What’s the Selling Experience (SX) like with YOU?

It’s more important to your selling success than you think


What are the 4 Components of an Iconic Selling Experience (SX)?



During sales training workshops, one of the first points I convey is how important you are in creating the Selling Experience (SX) for your customers.  Lately, we hear a lot about CX (Customer Experience) and how it encompasses everything and everyone that interacts with the customer.  This is great and we need to be aware of all those aspects.  However, there are some components of the customer experience you are simply unable to control.  For example, a customer service rep is out for the day and the phones are backed up…. a delivery truck breaks down and your shipments are late….your company changes the accounts receivables guidelines and ten of your customers are cut off from ordering due to the new credit policy, etc.  You don’t have 100% control of those experiences.

However, you do have 100% control of the Selling Experience (SX).  To illustrate my point, I ask the attendees in my workshop, “What’s it like to be your customer?”  Typically, they start responding with their company driven experiences, like ordering, using the products, etc.  “No, no,” I exclaim.  “What is it like to be YOUR customer?  You specifically?”  They may still be puzzled.  So, I further clarify, “Does the customer who buys from your brand-new salesperson have the same customer experience as someone who buys from your most experienced salesperson?”  The answer is always, “of course not!”  Then I ask again, “Well!  What is it like to be your customer?  What is the Selling Experience (SX) like with you?”

Too often, we overlook the importance of what we do for our customers.  Moreover, we take our own selves for granted as to how much we do for them.  Mistakenly, we minimize the importance of the Selling Experience (SX) that our customers receive by doing business with us.  Here’s a helpful internal mantra you can tell yourself when calling on prospects, “This prospect really wants to do business with me, but just doesn’t know it yet.”  Having the ability to deliver a great Selling Experience (SX) to your customers will give you the confidence to think this way.

You are not someone that goes out and convinces a customer to buy products.  You do not schmooze customers.  And you definitely are not an order taker.  While you may do all those things, they are a small part of the Selling Experience (SX) of buying from you.

I want you to take a different view of your role as a salesperson and how you bring the SX to life for your customers.  I want you to think of yourself as the quarterback, the owner, the general manager, and the commanding general of the Selling Experience (SX).  It’s your call to bring in more troops, reinforcements, call a time out, allocate more/less resources and make the SX different with you.  Own it because it’s really who you are!

Why is this so important?  It will give you the confidence to cold call prospects.  It will motivate you to stick with a product, promotion or program when the going gets tough.  It will help define your sales career later on.  In the short run, one of the most important outcomes of a strong Selling Experience (SX) is the ability to overcome objections and competitive pressure.  Because, after all, the only way to get the SX of buying from you is to buy from you.

The Selling Experience (SX) is broken down into four components:





  1. Mechanics:  This is the mechanical process of being your customer.

Factors to consider:

  • Easy vs hard to get hold of: On a recent sales mastermind I was holding, one of the attendees mentioned how he was increasing sales.  His comment, “I answer my phone!”  I had to expound on how revolutionary this concept is in a day and age when everyone lets it go to voicemail.  Here was someone actually suggesting that it helps increase sales by actually answering the phone.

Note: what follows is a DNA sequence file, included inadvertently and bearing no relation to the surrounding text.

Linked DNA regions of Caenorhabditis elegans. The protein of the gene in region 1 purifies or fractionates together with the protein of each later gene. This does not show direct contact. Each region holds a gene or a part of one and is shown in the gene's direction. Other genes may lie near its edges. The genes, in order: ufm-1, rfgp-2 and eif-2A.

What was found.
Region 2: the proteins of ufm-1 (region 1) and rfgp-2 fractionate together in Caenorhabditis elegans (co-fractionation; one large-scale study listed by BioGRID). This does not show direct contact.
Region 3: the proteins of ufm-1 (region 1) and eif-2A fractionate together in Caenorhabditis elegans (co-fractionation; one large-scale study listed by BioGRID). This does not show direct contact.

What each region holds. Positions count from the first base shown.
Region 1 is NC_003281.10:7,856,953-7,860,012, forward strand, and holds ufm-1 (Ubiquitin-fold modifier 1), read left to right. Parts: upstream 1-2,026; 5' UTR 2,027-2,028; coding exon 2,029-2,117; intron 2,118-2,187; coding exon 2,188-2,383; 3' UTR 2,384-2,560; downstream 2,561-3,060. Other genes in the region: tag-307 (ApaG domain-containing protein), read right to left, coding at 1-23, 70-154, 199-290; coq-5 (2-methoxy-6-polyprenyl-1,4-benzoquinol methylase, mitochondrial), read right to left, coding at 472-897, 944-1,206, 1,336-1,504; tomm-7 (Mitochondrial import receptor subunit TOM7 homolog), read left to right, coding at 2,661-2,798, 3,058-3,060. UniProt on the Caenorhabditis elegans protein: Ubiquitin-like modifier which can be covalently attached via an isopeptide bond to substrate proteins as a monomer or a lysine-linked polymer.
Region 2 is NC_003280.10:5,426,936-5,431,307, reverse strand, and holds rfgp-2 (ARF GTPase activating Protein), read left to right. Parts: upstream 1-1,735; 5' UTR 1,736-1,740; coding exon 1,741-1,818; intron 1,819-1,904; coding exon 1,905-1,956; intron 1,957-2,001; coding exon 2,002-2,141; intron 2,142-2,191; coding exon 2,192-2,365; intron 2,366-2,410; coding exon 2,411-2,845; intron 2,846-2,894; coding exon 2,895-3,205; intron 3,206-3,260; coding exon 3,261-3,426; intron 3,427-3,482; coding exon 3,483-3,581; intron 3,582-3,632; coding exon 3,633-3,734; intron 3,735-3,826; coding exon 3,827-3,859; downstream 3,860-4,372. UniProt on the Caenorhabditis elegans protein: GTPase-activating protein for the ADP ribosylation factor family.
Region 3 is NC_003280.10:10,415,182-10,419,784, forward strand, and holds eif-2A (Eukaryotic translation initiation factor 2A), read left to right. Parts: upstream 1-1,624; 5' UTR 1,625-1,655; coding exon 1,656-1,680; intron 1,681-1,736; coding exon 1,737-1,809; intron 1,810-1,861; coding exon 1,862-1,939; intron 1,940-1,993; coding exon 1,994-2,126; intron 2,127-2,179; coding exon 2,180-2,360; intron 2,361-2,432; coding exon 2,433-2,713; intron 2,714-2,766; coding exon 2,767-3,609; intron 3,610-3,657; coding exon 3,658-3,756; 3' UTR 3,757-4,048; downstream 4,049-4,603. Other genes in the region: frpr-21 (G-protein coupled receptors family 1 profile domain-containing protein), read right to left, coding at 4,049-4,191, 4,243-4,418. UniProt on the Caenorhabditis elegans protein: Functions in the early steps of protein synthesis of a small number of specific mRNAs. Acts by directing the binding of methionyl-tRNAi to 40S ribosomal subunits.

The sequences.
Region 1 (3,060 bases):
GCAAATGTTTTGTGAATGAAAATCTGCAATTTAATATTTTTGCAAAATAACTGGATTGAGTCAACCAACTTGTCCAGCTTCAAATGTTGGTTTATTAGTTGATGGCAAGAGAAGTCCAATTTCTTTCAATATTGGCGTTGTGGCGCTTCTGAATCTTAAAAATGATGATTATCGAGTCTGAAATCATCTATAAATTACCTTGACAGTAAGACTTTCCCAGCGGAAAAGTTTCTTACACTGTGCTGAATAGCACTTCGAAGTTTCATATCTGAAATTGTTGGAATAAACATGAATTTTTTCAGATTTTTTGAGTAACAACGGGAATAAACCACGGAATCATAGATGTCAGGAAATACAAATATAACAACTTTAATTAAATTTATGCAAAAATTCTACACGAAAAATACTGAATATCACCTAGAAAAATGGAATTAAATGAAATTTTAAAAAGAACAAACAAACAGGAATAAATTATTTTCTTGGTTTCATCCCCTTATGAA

• Quickly reply to requests vs “at my earliest convenience”. Ever hear one of those phone messages that say they will get back to you at their earliest convenience?  If you are like me, you think of it as a slightly arrogant way to tell someone calling that your time is more important.  It doesn’t matter if you think it or not.  If you are in sales, I recommend removing that phone message literally and figuratively.  Get back to them as fast as you can.
  • Accuracy: You know your business and can answer questions to the customer’s satisfaction accurately.  In other words, you’re not just a good looking, smooth-talking order taker.  You learn more than you’re taught.  You learn about the economics of your own business as well as your customer’s business.  This helps you in one of your most important roles: marrying those two businesses into a mutually beneficial relationship.
  • You’re where you are needed when you’re needed and with what is needed. This turns you into a resource and moves you to the top of the list of people to call when your customer is struggling, has a question or is trying to make a decision.

     2. Technical:  This is your technical support of your products and their use by your customer.

Factors to consider:

  • It goes way beyond charts, data, and graphs! Anyone can hand out a brochure, read from a flyer or refer a customer to a web site.  However, your customer is looking to you for the technical expertise of getting the best solution and the most from their investment.  The Selling Experience (SX) of buying from you includes the interpretation of how to use your products on their specific farm or agribusiness.
  • It doesn’t have to be you, but you are the coordinator of it all: There will be times and industry technology that is beyond your skills and knowledge.  While we continue to learn in our efforts to be effective salespeople, you don’t have to know it all.  However, you do need to know someone who knows it all.  Ideally, that someone is in your company, but doesn’t have to be.  You just need to be the facilitator that connects your customer to the information source.